Highland Park, however is still in the hands of the Edrington group along with Macallan in Speyside (see my previous review) and Glenturret in Crieff, just west of Perth.

The Orkney Islands are more than Orkney Mainland, this picture is from Hoy, another island worth exploring, August 7th 2009 © The Malt Desk 

Highland Park 1979 25yo 46%, ex-bourbon cask, 750 bottles, Murray McDavid Mission series

Colour is full straw

Fruit and smoke hits you right away and both things seems to come to you in waves. It certainly feels like that when picking up your glass nosing it, putting it down and picking it up again... and surprisingly smoky it is... Maybe back in 1979 they were still doing a large portion of their own maltings at the distillery itself and this is the result of burning the peat a little too long? The fruits are quite evident, though. They are of the tropical kind... mango, sweet oranges, and melon and that ever present peat along with a fair dose of vanilla and nipping oak - just lovely!

Good and very balanced arrival. At first there's 2 seconds of oak and bitter before lush malt and fruit comes rushing in to save the day. Clearly now papaya and several types of melon notes. Also a little pineapple and hint of pistachio and a good layer of malt. The smoky edge is again ever present along with a little salt, making sure you don't forget that this is an Island malt. This never gets boring even though you could wish for it to maybe have been bottled at 50% rather than 46%...

This is very good whisky, no doubt... and a nice and refreshing one for Xmas as opposed to the sherried whiskies usually consumed at and associated with Xmas...


Saturday, 20 December 2014


This distillery needs no introduction, so I'm not going to bore you with one.... and instead of a rant about the 1824-series and the descision Macallan to remove the age statement from its core range, let's have a look at what Macallan actually will do for the area around the village of Craigellachie when the huge expansion of the distillery is taking place.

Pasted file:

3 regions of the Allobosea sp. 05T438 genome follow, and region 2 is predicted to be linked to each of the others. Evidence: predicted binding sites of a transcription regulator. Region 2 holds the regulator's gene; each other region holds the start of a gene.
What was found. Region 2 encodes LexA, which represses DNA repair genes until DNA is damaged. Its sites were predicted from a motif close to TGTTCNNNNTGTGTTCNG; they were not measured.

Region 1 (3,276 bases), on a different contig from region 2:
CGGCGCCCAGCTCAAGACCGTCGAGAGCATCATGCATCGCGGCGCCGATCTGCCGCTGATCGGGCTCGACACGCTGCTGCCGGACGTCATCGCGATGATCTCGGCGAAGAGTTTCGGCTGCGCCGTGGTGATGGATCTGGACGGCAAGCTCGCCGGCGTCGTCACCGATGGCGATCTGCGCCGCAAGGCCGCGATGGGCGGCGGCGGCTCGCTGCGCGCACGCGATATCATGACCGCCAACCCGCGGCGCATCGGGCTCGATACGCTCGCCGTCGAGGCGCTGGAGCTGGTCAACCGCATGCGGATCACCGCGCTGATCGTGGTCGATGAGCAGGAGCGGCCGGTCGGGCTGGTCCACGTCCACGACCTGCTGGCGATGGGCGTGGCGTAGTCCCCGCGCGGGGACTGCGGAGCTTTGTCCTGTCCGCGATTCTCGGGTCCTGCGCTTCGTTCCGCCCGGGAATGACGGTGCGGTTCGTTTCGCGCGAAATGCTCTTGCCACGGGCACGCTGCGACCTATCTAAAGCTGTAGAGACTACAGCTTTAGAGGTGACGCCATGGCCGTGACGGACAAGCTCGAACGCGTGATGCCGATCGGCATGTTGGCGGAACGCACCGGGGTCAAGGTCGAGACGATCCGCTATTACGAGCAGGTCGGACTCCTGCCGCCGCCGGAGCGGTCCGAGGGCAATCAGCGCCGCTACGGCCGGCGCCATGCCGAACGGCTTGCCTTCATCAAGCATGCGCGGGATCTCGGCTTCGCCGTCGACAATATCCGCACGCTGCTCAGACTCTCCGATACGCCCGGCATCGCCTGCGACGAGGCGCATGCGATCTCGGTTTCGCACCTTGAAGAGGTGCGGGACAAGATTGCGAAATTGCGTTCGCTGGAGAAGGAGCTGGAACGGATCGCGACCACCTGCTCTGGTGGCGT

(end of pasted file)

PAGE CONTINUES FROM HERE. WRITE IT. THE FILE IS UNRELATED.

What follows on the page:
Due for opening in Spring 2017, the expansion of The Macallan distillery will see its production heading very much in a green direction with a bio mass plant in Craigellachie producing of the steam energy needed on site from bio fuel sourced from forests locally. Not an entire new idea as Ardnamurchan GlenBeg Distillery started doing this already this year, but its going to be on much large scale in Speyside.

Here are a few facts released so far:

  • Up to 90% of the energy need for production will be produced at the new plant
  • 120+ new jobs will be created temporarily as a result of the expansion
  • New jobs will be created on site too after the expansion is completed
  • 20.000 homes is said to be supplied with energy as well
  • Changing from natural gas to bio fuel will save as much energy as taking the equivalent of 18.000 cars of the road

But let's return to the whisky... a Macallan distilled almost 30 years ago...

Easter Elchies House at Macallan Distillery, after midnight on June 13th 2013 © The Malt Desk

Macallan 1985 29yo 24.128 (25.04.1985) 'Posh ladies on the prom!' 51,1%, Refill ex-bourbon hogshead, 209 bottles, The Scotch Malt Whisky Society

Colour is full straw